Sydney: Zimbabwe`s Brendan Taylor marked his international farewell with a sublime century on Saturday as the World Cup headed into a do-or-die weekend.
Stand-in skipper Taylor smashed 138 off 110 balls with 15 boundaries and five sixes as Zimbabwe made 287 all out against defending champions India in Auckland for his eighth one-day international century.
It was Taylor`s second successive hundred at the tournament but it was too late to save Zimbabwe as their defeat last week to Ireland had ended their hopes of reaching the quarter-finals.
India, who are already through to the last-eight, where they will face Bangladesh in Melbourne on March 19, sprinted to shake the hand of Taylor playing his last international before he takes up a three-year English county deal with Nottinghamshire.
Sean Williams added 50 off 57 balls with three boundaries and three sixes as Zimbabwe set India a stiff challenge to maintain their 100 percent record in Pool B.
"It was nice to get partnerships (of 93 for the fourth wicket with Williams and 109 for the fifth with Craig Ervine) and build some momentum, but I reckon we are about 30-40 (runs) short," said the 29-year-old Taylor.
"Anything over 300 would have been definitely competitive, especially when you know what you are up against. We feel we`re a bit short there in the end."
Saturday`s other game sees four-time champions Australia seeking to take second spot in Pool A behind New Zealand by defeating Scotland in Hobart and set-up a quarter-final in Adelaide on March 20 against either Pakistan or Ireland.
Australia will have little to fear from a Scotland side who have still to win a World Cup match in three appearances -- a run of 13 games.
The two sides have met four times with Australia winning by six wickets in 1999, 203 runs in 2007, 189 runs in 2005 and 200 runs in 2013.
Six of the eight quarter-finalists are already known -- New Zealand, Australia, Sri Lanka and Bangladesh from Pool A and India and South Africa in Pool B.That leaves 1992 champions Pakistan, 1975 and 1979 winners West Indies and non-Test side Ireland battling for the remaining two places out of Pool B.
Their fates will be decided on Sunday, with Pakistan facing Ireland in Adelaide almost eight years to the day since they were knocked out of the 2007 World Cup by the Irish.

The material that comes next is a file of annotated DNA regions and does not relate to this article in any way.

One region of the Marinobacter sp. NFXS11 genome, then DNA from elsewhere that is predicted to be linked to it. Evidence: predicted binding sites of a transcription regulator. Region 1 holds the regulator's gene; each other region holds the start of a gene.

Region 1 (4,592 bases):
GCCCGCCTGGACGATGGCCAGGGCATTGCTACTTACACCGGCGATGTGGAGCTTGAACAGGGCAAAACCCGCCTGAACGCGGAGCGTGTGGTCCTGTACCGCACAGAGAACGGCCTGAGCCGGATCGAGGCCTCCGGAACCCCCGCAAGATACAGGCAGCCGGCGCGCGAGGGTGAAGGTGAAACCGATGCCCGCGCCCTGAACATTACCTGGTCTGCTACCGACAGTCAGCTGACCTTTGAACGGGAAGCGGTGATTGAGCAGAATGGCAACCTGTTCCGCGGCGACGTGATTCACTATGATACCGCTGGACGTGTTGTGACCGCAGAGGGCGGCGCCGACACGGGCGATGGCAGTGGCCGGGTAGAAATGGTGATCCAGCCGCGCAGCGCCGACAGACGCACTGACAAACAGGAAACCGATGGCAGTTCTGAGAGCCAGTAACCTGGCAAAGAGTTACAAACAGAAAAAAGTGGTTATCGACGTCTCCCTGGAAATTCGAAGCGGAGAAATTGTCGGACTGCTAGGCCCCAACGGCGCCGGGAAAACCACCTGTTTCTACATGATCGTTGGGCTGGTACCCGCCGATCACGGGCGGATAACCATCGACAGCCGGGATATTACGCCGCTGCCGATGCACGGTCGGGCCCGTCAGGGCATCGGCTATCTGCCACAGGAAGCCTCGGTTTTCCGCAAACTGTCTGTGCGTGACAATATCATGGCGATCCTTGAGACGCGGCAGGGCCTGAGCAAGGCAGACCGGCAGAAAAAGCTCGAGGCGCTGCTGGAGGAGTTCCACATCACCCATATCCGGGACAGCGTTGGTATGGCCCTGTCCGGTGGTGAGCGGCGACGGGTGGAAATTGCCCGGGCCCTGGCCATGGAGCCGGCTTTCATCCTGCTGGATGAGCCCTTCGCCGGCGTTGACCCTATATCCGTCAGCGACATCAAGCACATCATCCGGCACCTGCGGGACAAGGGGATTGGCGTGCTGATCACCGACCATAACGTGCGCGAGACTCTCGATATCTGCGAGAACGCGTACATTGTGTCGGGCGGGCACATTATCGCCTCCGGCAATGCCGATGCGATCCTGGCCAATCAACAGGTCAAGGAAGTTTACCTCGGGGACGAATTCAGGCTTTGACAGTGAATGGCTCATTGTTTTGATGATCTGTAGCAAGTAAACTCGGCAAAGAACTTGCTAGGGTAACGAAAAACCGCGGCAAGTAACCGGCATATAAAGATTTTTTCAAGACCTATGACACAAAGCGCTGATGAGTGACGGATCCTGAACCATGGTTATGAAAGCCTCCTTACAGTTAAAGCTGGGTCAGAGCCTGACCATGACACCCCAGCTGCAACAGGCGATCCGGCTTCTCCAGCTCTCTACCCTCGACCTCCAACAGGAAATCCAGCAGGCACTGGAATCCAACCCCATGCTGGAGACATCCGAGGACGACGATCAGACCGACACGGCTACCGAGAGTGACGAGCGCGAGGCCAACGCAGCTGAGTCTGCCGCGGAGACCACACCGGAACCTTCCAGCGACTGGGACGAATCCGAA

It will be an emotional occasion for Misbah-ul-Haq`s team as that defeat in Jamaica was followed the day after by the death of their coach Bob Woolmer.
Earlier Sunday, in Napier, the West Indies should roll over the United Arab Emirates to grab fourth spot in Pool B and a quarter-final against New Zealand in Wellington.
Pakistan, having won three games in succession -- including over South Africa earlier this week -- after two opening losses, renew their rivalry with Ireland in Adelaide.
Veteran batsman Younis Khan, who played in the 2007 World Cup, wants a victory in honour of Woolmer.
"This is surely a very emotional game for me and all of us," Khan said, remembering the man who coached Pakistan from 2004 till his death.
"I remember Bob a lot, he contributed so much to Pakistan cricket. I hope we can win this game and some more in the World Cup. There would be nothing better to dedicate to Bob`s memory."
West Indies will have one eye on the Napier skies and the other on the scoreboard as they seek to keep their campaign alive in a must-win clash with the UAE amateurs.
The two-time champions, who have lost to Ireland, South Africa and India so far, currently lie fifth in Pool B.
But Cyclone Pam thousands of kilometres away in the South Pacific could blow away their chances if it brings heavy rainfall to New Zealand`s North Island.
A washout would send Jason Holder`s men tumbling out of the tournament -- they need two points from a victory, the solitary point awarded for a no-result will not be enough.
Further complicating matters, the West Indies must soundly beat the UAE by 70 runs to ensure a place in the last eight.